Symptoms and signs associated with GER are non-specific. Regurgitation, irritability, and vomiting are common both in infants with physiologic GER or GERD [6] and in infant with other diseases such as food allergy [7], persistent crying [8] and so on. Cough and anorexia/feeding refusal were more common in children 1 to 5 years of age than in older children [9]. Several attempts have been made to introduce specific questionnaire in order to evaluate the role of single gastrointestinal symptoms or cluster of symptoms, calculating the discriminative power of the symptom score in patients and controls. In a recent study the items of a validated questionnaire were tested against the pH esophageal 24-h study in children with suspected GERD. Regurgitation/vomiting yielded the best symptom discrimination, and was reported by 46% with abnormal versus 24% with normal pH-study results. A weighted score including the five best discriminating symptoms was positive in 75% versus 44% [10]. Comparing children with abnormal pH studies and healthy controls, a correct diagnosis based on five symptoms could be obtained in 75% and 94%, respectively. Overall, questionnaires are poorly predictive for the severity of gastroesophageal reflux disease, as they do not correlate with esophageal acid exposure as measured by pH-metry and with esophagitis as evaluated by histology of esophageal biopsies [10, 11]. The role of the history and physical examination of a child suspected to have GER(D) is to exclude other disorders that present with the same gastrointestinal symptoms and to identify complications of GERD [12].

Diagnostic Instrumental Approach

As reported above, a diagnostic approach for the "happy spitter" infants, gaining weight satisfactorily and without other signs or symptoms, is not needed. However, diagnostic instrumental tests can be performed in infants frequently present complications, in which it is not easy to identify individuals who truly have GERD. The list of current available diagnostic tools in the management of GERD are reported in table 1.
Table 1

List of current available diagnostic tools in the management of GERD

Exam

Advantages

Disadvantage

24 h Esophageal pH monitoring

Gold standard for acid reflux

Reference data available Reproducibility

Portability

The probe is often disconfortable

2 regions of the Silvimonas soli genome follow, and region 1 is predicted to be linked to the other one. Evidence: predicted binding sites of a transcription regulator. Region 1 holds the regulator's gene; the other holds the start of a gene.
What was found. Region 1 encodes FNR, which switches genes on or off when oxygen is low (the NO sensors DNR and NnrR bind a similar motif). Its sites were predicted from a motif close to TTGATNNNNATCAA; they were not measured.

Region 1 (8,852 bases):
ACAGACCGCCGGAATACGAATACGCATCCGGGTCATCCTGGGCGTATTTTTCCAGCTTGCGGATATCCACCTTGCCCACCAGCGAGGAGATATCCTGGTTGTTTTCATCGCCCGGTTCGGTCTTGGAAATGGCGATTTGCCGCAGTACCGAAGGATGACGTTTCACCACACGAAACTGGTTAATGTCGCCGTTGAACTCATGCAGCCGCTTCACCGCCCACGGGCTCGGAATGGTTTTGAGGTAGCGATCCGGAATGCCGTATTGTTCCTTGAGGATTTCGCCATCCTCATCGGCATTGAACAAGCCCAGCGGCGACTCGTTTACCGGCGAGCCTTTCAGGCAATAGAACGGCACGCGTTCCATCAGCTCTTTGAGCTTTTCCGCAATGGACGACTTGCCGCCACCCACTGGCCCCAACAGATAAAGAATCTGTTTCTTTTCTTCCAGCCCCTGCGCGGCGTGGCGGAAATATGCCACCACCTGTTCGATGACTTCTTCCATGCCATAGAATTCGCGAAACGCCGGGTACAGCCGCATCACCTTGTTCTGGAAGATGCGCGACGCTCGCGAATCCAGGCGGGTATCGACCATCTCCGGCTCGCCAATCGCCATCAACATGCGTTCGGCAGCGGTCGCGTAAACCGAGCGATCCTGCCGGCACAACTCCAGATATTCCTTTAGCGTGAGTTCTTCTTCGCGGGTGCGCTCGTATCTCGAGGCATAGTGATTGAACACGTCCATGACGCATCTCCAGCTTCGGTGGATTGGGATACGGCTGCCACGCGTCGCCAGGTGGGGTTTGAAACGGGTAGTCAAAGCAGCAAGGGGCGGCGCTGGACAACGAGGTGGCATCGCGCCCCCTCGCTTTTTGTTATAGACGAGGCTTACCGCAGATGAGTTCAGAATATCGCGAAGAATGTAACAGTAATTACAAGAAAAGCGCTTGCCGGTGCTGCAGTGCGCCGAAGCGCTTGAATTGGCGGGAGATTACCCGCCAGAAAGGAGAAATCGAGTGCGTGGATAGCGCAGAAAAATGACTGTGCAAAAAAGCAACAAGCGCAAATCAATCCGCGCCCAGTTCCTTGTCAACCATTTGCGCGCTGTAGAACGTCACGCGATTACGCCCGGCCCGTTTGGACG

Non acid or gas reflux are not detected

Esophageal manometry

Identification of the GER mechanisms

Evaluation of the esophageal and sphincter motility pattern

Measurement of esophageal length

Portability

Limited availability

Trained personnel

Endoscopy

Description of esophageal mucosal damage

Biopsy allows histological description

Anesthesia is needed

Trained personnel

Rx series

Fine definition of anatomy

Poor information on the GER mechanism

Possible aspiration

Rx exposure

Not portable

Scintigraphy

Study of gastric emptying

Radiation exposure

Not portable

Esophageal pH monitoring

Ambulatory 24-h esophageal pH monitoring is currently the best available test for quantifying esophageal acid exposure, particularly in patients presenting with atypical symptoms. Esophageal pH recording provides quantitative data on both esophageal acid exposure and on the correlation between patient symptoms and reflux events. Esophageal acid exposure is defined by the percentage of the 24-h recording time that the pH is < 4.0. Values > 3.5% are considered abnormal. However, pH monitoring is of limited use in preterm infants whose gastric pH is >4 for the 90% of the time making it almost impossible to detect GER by this technique [13, 14]. Wireless pH monitoring has superior sensitivity to catheter studies for detecting pathological esophageal acid exposure because of the extended period of recording (48 hours) and has also shown superior recording accuracy compared with catheter equipment. The American Gastroenterological Association (AGA) reported that ambulatory impedance-pH, catheter pH, or wireless pH monitoring (proton pump inhibitor (PPI) therapy withheld for 7 days) is useful to evaluate patients with a suspected esophageal GERD syndrome who have not responded to an empirical trial of PPI therapy, have normal findings on endoscopy, and have no major abnormality on manometry [15].

Although important contributions have been made to assess the diagnostic value of the long-term pH monitoring in any age pediatric groups, only few reports in children have attempted to correlate the pH pattern of reflux with the clinical severity of gastro-oesophageal reflux disease and to determine the ability of the test to differentiate normal subjects from patients with various degrees of reflux disease [16, 17]. The reproducibility of the intraluminal oesophageal pH test to discriminate patients with various degrees of reflux disease have produced contradictory results [18, 19]. The 24 hour intraesophageal pH monitoring may present false negative results that limit overall sensitivity of the test. Several scoring systems for pH monitoring studies have been developed [20, 21] but any system is clearly better than reflux index (RI) [22].